top of page


- Directed by Christian Wenger -

This short film is trying to shine a light on themes like loss, loneliness, and isolation.

In an elegant house with British bourgeois century-old look, an old mysterious lady dressed in a fashion is relaxing in an armchair close to a stiff man. In the gloomy room where even at midday just a few beams of light pass the heavy curtains, classical music is played on a pick-up for the two characters. The enigmatic, but serene atmosphere is changed by the man’s questions, leading the audience to find out he is not sure about his role in her life. By the end, the viewer realises that the man is possibly a cyborg or an electronic device resembling the woman’s deceased husband.

Like in  William’s Faulkner’s short story “A Rose for Emily”, the protagonist, Christine, refuses to let go of her life partner. Christine chooses to share her solitude with an animated corpse rather than reaching the outside world. This is a heavily tackled theme nowadays, when loneliness ranks among the most concerning issues of modern society.

Though the film doesn’t have a very complex plot, it is certainly thought-provoking because of its brusque resolution and its bizarre setting.  The mix of period drama costumes, futurist elements, and suspenseful atmosphere make “Christine” a French Fantastique genre short.

What keeps the audience engaged is the atmosphere are the dark color palette,  the stillness of the characters, the dramatic lighting, the melancholic soundtrack. Also, the shooting angles give the illusion of a constant watcher, maintaining the audience’s feeling of angst.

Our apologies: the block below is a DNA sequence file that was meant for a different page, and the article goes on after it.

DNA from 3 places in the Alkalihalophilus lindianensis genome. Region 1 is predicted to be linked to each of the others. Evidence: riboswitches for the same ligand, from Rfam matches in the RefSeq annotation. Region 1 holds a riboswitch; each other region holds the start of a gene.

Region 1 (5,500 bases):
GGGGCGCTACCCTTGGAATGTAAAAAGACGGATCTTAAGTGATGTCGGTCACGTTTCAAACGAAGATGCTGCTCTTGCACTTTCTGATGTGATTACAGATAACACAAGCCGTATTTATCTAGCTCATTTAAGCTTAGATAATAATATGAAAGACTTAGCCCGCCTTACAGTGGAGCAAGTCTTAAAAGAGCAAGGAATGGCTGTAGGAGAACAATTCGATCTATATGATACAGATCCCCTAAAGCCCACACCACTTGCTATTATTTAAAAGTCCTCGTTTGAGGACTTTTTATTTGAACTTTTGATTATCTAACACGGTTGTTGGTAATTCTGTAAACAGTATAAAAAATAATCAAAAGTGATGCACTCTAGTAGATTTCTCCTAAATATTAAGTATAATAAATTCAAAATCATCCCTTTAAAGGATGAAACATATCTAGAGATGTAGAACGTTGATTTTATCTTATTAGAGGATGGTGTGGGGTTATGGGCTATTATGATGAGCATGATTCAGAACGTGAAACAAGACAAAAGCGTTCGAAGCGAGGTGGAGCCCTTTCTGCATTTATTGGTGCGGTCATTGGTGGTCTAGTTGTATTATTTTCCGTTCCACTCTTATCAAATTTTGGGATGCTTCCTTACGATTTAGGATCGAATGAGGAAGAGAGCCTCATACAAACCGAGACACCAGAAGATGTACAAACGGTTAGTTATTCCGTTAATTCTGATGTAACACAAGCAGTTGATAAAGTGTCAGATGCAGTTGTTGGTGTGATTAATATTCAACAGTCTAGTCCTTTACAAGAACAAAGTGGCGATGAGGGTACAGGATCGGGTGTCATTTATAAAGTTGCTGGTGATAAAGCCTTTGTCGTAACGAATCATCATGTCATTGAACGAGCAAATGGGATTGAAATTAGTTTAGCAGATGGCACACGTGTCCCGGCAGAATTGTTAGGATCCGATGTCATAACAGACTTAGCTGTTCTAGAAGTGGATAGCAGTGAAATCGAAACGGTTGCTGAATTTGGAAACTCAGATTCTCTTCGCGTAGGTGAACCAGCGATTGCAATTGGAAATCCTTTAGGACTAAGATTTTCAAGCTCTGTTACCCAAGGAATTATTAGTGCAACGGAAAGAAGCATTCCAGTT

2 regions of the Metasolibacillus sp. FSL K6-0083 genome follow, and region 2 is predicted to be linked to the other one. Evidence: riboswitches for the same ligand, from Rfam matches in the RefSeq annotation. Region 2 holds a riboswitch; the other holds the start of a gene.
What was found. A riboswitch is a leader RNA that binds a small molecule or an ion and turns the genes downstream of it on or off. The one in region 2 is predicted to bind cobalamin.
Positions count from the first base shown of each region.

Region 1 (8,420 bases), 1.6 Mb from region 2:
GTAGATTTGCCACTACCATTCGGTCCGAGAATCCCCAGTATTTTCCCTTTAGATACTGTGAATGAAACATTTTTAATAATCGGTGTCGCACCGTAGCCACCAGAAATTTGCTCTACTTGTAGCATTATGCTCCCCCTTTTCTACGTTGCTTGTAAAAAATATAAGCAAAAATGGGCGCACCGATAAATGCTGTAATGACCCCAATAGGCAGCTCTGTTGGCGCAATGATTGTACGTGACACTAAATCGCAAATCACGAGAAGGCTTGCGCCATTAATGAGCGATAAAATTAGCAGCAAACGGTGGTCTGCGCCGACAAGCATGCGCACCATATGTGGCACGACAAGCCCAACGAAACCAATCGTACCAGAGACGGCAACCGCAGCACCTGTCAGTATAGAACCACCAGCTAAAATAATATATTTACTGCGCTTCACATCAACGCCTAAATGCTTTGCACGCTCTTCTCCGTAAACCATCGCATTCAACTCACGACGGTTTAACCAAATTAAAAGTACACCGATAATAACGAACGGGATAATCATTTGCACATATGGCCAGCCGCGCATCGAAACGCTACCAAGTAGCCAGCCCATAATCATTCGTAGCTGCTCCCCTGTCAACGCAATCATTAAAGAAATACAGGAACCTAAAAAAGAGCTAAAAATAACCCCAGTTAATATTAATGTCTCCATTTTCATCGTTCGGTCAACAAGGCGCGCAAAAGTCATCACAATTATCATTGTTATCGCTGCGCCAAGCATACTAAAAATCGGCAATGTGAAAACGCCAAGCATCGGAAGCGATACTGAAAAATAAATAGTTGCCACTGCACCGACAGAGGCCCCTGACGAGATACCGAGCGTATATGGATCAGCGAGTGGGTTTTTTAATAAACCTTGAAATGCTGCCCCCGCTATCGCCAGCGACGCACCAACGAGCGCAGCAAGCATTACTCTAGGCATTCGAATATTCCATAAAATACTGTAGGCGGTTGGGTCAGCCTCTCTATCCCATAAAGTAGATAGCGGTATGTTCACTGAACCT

Christine is elegant and dreamy but always keeps an eye on the surroundings. The actress managed to convey the alienation of the protagonist and by her ability to show a calm, but an oppressive presence, a memorable character is born.

The storyline is clear, so the starting and ending voice-over serves no real purpose. The dialogues have a strange accent and aren’t very well mixed with the soundtrack or the ambient noise, a detail that distances the spectator. Another issue is the set design, as many elements of the home don’t exactly fit together and while this isn’t a period drama, the modern flooring and pick-up are obvious mismatches with the other elements.

All things considered, this makes an interesting genre piece that stands out through its quirky protagonist and occult atmosphere.

bottom of page